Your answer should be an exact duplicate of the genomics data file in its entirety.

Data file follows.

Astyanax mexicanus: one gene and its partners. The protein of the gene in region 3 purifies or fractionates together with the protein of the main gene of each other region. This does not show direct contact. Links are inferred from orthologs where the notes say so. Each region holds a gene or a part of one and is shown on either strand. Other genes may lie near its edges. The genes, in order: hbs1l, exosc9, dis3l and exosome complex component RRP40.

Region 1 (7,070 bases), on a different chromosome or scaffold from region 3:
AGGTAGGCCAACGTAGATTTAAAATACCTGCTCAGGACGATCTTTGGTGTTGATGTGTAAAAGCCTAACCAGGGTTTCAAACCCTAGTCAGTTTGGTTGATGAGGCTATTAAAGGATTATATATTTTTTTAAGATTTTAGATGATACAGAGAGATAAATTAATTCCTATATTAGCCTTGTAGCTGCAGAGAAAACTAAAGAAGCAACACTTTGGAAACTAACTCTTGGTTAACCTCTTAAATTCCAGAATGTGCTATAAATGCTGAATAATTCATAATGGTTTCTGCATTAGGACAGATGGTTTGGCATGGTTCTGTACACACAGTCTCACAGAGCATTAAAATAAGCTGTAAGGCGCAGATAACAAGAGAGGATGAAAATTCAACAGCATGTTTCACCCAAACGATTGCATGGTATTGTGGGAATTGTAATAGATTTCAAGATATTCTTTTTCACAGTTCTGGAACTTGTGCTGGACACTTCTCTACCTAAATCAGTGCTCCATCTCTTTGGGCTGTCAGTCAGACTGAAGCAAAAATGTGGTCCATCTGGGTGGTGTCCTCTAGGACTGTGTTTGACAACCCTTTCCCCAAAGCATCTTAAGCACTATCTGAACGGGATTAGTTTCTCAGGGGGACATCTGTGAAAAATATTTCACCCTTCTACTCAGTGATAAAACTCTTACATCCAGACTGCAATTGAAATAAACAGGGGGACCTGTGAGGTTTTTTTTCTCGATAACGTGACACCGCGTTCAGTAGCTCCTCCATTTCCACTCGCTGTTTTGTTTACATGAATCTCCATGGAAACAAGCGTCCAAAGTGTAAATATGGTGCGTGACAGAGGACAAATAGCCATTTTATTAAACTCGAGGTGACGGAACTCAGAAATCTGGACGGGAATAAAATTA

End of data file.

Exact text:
Astyanax mexicanus: one gene and its partners. The protein of the gene in region 3 purifies or fractionates together with the protein of the main gene of each other region. This does not show direct contact. Links are inferred from orthologs where the notes say so. Each region holds a gene or a part of one and is shown on either strand. Other genes may lie near its edges. The genes, in order: hbs1l, exosc9, dis3l and exosome complex component RRP40.

Region 1 (7,070 bases), on a different chromosome or scaffold from region 3:
AGGTAGGCCAACGTAGATTTAAAATACCTGCTCAGGACGATCTTTGGTGTTGATGTGTAAAAGCCTAACCAGGGTTTCAAACCCTAGTCAGTTTGGTTGATGAGGCTATTAAAGGATTATATATTTTTTTAAGATTTTAGATGATACAGAGAGATAAATTAATTCCTATATTAGCCTTGTAGCTGCAGAGAAAACTAAAGAAGCAACACTTTGGAAACTAACTCTTGGTTAACCTCTTAAATTCCAGAATGTGCTATAAATGCTGAATAATTCATAATGGTTTCTGCATTAGGACAGATGGTTTGGCATGGTTCTGTACACACAGTCTCACAGAGCATTAAAATAAGCTGTAAGGCGCAGATAACAAGAGAGGATGAAAATTCAACAGCATGTTTCACCCAAACGATTGCATGGTATTGTGGGAATTGTAATAGATTTCAAGATATTCTTTTTCACAGTTCTGGAACTTGTGCTGGACACTTCTCTACCTAAATCAGTGCTCCATCTCTTTGGGCTGTCAGTCAGACTGAAGCAAAAATGTGGTCCATCTGGGTGGTGTCCTCTAGGACTGTGTTTGACAACCCTTTCCCCAAAGCATCTTAAGCACTATCTGAACGGGATTAGTTTCTCAGGGGGACATCTGTGAAAAATATTTCACCCTTCTACTCAGTGATAAAACTCTTACATCCAGACTGCAATTGAAATAAACAGGGGGACCTGTGAGGTTTTTTTTCTCGATAACGTGACACCGCGTTCAGTAGCTCCTCCATTTCCACTCGCTGTTTTGTTTACATGAATCTCCATGGAAACAAGCGTCCAAAGTGTAAATATGGTGCGTGACAGAGGACAAATAGCCATTTTATTAAACTCGAGGTGACGGAACTCAGAAATCTGGACGGGAATAAAATTA